We found out about 10 minutes later that a missile had hit Kharkiv's largest thermal power plant located a few kilometers away. The whole city is plunged into darkness, says Sergii, who managed to reach a friend on the phone. There is no Internet, no water.

In total more than 9 million Ukrainians are without electricity and water . A terrorist attack, President Volodymyr Zelensky said hours later confirming several missile attacks against critical infrastructure in the northeast and center of the country.

“Even through the darkness, Ukraine and the civilized world clearly see these terrorist acts. Deliberate and cynical missile strikes on civilian critical infrastructure. Not a single military installation. »

— Volodymyr Zelenskly

When we come out of our hiding place (and our stupor) flashlight on the forehead, there is a huge cloud of black smoke rising emerges from the thermal power plant. A smoke so opaque that the moon no longer illuminates the fields.

The steam escaping from the plant makes a racket, it looks like planes.

This is the first time this has happened, says Sergii, who has to leave us for make sure to get on the road and get home before the 10 p.m. curfew.

These attacks on critical infrastructure are indeed the first in a scale since the invasion on February 24.

The night was noisy and more explosions followed.

The next morning, too, attacks were carried out. This time the city center of Kharkiv and part of the territory reconquered by the Ukrainian forces. Specifically in the region of Izium, a city that served as a nerve center for Russian military operations in the Donbass.

After 200 days of war, the tide seems to be turning in Ukraine. kyiv's counter-offensive, launched at the beginning of the month, forced Moscow to retreat in the east of the country. In response, Russian troops are stepping up strikes against civilian infrastructure, including a power plant in Kharkiv, which plunged the region into darkness on Sunday evening. Interview with our special correspondent in Ukraine, Tamara Alteresco.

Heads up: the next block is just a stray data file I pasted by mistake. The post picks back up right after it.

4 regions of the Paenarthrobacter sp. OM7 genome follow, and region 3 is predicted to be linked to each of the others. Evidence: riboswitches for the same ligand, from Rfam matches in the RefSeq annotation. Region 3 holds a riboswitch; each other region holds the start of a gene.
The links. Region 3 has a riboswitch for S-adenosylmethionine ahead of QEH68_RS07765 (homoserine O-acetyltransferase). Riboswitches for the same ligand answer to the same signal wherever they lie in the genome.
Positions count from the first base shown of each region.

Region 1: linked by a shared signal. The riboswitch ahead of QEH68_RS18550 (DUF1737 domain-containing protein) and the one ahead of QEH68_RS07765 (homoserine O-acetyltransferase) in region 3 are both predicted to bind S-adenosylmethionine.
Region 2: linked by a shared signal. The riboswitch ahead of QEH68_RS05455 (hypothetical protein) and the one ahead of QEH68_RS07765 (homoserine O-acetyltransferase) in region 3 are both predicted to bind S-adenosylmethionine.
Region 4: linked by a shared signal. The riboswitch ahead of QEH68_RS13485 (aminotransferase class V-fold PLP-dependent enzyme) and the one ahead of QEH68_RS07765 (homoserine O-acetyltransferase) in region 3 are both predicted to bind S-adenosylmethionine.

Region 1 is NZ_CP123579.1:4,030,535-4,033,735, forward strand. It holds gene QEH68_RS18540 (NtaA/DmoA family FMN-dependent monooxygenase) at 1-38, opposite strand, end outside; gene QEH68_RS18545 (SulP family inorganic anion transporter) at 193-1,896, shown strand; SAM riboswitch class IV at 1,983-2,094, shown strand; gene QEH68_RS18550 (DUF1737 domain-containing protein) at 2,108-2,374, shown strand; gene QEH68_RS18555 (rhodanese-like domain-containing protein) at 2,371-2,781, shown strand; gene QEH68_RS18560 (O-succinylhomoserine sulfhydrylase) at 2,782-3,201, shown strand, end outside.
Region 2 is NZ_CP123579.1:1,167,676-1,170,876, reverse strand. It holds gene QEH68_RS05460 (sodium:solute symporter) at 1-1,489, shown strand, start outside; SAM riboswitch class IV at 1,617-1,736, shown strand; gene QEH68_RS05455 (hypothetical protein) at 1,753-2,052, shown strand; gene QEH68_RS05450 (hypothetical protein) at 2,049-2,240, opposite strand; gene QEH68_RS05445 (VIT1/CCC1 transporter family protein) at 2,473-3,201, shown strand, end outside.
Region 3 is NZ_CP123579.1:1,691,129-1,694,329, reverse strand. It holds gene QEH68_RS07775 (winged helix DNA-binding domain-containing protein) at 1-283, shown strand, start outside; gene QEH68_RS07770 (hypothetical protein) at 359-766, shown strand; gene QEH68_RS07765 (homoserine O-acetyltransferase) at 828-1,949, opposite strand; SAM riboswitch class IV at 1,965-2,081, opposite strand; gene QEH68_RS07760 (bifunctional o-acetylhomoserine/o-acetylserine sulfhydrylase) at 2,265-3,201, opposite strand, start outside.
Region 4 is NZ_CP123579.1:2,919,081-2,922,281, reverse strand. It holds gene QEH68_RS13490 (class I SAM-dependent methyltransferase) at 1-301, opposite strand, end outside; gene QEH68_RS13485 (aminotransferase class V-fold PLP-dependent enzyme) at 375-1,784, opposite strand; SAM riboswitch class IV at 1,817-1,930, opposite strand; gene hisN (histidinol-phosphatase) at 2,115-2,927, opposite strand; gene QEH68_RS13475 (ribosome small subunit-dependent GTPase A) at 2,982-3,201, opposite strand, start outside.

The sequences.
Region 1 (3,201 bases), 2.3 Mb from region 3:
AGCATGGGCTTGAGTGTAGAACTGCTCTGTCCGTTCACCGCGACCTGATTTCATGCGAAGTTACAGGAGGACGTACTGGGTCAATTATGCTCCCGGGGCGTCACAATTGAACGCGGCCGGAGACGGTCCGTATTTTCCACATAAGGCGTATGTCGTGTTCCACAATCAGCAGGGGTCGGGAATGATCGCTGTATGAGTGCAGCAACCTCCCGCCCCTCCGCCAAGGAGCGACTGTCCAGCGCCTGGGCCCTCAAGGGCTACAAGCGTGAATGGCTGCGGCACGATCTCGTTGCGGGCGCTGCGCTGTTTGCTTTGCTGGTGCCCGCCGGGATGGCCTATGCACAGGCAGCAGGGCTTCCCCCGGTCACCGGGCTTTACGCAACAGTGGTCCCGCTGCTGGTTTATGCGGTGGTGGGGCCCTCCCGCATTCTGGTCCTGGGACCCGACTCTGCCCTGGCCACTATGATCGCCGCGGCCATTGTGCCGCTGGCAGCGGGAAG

How to explain such a collapse of the Russian army in such a short time? This counter-offensive will be closely studied for years, a security analyst confides to me, who simply can't believe it.

Because it's the whole northeast bastion which Russia lost without offering resistance. Moscow, for its part, claims to have withdrawn on its own to reposition its soldiers to the east. But the abandoned equipment and the number of soldiers who reportedly surrendered tell a whole different story.

How far will the Ukrainian army go? As far as the Russian border, replies a soldier who says he took part in the liberation of Kupiansk the day before.

And when he mentions the Russian border, it is that of before 2014. He drinks a coffee with a colleague. He is smiling, proud, but not fooled.

The attack on the infrastructure of Kharkiv and its surroundings may be only a foretaste. The missiles do not change the Russian casualties, it is only to demoralize the people.

There was still no power when we left Kharkiv on Monday morning and we had the luxury of packing up and driving west in order to communicate with Montreal and send our reports in time. But for those who stay and endure, winter promises to be difficult, if the war continues.